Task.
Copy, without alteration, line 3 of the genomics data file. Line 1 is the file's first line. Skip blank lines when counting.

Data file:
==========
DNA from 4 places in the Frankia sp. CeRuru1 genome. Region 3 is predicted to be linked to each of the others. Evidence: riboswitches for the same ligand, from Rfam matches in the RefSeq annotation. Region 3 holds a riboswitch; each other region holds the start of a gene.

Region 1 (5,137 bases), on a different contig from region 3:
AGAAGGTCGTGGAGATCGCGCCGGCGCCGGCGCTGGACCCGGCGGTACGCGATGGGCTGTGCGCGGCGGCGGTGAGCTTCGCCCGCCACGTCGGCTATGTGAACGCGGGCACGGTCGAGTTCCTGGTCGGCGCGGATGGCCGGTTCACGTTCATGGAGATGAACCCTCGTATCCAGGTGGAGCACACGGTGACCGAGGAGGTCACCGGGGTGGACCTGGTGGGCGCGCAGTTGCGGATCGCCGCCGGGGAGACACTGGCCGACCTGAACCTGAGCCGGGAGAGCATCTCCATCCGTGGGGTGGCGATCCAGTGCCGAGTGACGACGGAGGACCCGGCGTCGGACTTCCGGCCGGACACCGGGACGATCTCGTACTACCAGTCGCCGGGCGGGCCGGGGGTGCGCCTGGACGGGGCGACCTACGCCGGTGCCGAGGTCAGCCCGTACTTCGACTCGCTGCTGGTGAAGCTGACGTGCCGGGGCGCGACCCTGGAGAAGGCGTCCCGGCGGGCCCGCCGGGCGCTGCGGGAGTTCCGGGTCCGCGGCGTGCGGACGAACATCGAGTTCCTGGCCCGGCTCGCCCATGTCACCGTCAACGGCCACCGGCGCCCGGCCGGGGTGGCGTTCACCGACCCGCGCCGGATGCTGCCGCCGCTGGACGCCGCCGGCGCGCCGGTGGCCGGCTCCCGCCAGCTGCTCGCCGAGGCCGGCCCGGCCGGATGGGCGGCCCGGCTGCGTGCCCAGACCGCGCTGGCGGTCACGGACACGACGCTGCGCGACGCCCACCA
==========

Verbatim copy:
AGAAGGTCGTGGAGATCGCGCCGGCGCCGGCGCTGGACCCGGCGGTACGCGATGGGCTGTGCGCGGCGGCGGTGAGCTTCGCCCGCCACGTCGGCTATGTGAACGCGGGCACGGTCGAGTTCCTGGTCGGCGCGGATGGCCGGTTCACGTTCATGGAGATGAACCCTCGTATCCAGGTGGAGCACACGGTGACCGAGGAGGTCACCGGGGTGGACCTGGTGGGCGCGCAGTTGCGGATCGCCGCCGGGGAGACACTGGCCGACCTGAACCTGAGCCGGGAGAGCATCTCCATCCGTGGGGTGGCGATCCAGTGCCGAGTGACGACGGAGGACCCGGCGTCGGACTTCCGGCCGGACACCGGGACGATCTCGTACTACCAGTCGCCGGGCGGGCCGGGGGTGCGCCTGGACGGGGCGACCTACGCCGGTGCCGAGGTCAGCCCGTACTTCGACTCGCTGCTGGTGAAGCTGACGTGCCGGGGCGCGACCCTGGAGAAGGCGTCCCGGCGGGCCCGCCGGGCGCTGCGGGAGTTCCGGGTCCGCGGCGTGCGGACGAACATCGAGTTCCTGGCCCGGCTCGCCCATGTCACCGTCAACGGCCACCGGCGCCCGGCCGGGGTGGCGTTCACCGACCCGCGCCGGATGCTGCCGCCGCTGGACGCCGCCGGCGCGCCGGTGGCCGGCTCCCGCCAGCTGCTCGCCGAGGCCGGCCCGGCCGGATGGGCGGCCCGGCTGCGTGCCCAGACCGCGCTGGCGGTCACGGACACGACGCTGCGCGACGCCCACCA